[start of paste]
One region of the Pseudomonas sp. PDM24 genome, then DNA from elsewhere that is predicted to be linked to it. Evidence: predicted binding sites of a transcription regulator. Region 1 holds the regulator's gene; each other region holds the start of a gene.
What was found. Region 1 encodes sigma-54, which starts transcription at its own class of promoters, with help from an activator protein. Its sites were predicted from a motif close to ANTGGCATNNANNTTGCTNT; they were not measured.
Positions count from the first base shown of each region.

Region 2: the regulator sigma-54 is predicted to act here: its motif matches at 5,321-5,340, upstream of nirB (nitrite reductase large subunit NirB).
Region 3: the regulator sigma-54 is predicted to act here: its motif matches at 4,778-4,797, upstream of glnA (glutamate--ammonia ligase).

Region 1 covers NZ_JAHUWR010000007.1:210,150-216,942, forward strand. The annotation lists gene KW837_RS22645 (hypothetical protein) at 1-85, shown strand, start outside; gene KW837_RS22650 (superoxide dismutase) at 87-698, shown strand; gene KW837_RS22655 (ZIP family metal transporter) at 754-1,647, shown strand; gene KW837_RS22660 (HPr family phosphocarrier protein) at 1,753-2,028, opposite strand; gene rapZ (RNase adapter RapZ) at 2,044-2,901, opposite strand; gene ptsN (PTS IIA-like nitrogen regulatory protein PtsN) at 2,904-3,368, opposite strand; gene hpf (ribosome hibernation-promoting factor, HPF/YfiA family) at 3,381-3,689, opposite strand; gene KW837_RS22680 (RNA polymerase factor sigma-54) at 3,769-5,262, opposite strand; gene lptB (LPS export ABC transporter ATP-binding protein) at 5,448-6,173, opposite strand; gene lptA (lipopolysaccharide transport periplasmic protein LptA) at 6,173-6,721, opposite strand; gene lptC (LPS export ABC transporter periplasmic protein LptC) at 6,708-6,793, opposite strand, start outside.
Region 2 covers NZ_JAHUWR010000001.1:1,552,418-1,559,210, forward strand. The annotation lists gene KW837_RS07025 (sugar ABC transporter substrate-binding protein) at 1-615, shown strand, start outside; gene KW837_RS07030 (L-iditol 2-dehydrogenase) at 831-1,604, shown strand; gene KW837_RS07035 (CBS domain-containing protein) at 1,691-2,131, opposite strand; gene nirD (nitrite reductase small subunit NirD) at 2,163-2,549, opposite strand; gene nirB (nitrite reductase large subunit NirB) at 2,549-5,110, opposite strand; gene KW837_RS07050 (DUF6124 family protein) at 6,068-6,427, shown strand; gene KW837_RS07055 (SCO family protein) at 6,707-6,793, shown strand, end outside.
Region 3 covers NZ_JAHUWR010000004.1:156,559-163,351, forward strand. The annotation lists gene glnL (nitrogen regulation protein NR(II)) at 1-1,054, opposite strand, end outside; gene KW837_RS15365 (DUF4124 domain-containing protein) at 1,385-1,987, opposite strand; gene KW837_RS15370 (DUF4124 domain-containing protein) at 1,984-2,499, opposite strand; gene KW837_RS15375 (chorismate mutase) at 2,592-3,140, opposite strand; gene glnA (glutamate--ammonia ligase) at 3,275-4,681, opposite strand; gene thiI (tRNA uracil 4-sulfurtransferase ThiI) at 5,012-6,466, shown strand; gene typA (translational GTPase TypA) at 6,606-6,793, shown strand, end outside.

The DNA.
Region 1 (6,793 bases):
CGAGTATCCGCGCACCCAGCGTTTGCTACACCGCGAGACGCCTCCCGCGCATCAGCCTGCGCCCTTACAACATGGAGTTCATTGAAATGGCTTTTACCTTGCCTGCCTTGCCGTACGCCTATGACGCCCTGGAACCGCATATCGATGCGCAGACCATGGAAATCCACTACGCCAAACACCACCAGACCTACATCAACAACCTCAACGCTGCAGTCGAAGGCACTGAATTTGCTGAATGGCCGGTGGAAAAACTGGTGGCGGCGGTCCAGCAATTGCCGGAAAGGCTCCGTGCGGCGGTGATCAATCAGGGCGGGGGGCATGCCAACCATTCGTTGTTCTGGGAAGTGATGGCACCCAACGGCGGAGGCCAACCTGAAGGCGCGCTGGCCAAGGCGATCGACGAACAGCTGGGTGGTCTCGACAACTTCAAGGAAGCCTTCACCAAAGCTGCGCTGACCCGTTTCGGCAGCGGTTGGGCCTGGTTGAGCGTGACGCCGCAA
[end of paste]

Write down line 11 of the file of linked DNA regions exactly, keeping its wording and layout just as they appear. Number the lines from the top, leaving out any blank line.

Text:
CGAGTATCCGCGCACCCAGCGTTTGCTACACCGCGAGACGCCTCCCGCGCATCAGCCTGCGCCCTTACAACATGGAGTTCATTGAAATGGCTTTTACCTTGCCTGCCTTGCCGTACGCCTATGACGCCCTGGAACCGCATATCGATGCGCAGACCATGGAAATCCACTACGCCAAACACCACCAGACCTACATCAACAACCTCAACGCTGCAGTCGAAGGCACTGAATTTGCTGAATGGCCGGTGGAAAAACTGGTGGCGGCGGTCCAGCAATTGCCGGAAAGGCTCCGTGCGGCGGTGATCAATCAGGGCGGGGGGCATGCCAACCATTCGTTGTTCTGGGAAGTGATGGCACCCAACGGCGGAGGCCAACCTGAAGGCGCGCTGGCCAAGGCGATCGACGAACAGCTGGGTGGTCTCGACAACTTCAAGGAAGCCTTCACCAAAGCTGCGCTGACCCGTTTCGGCAGCGGTTGGGCCTGGTTGAGCGTGACGCCGCAA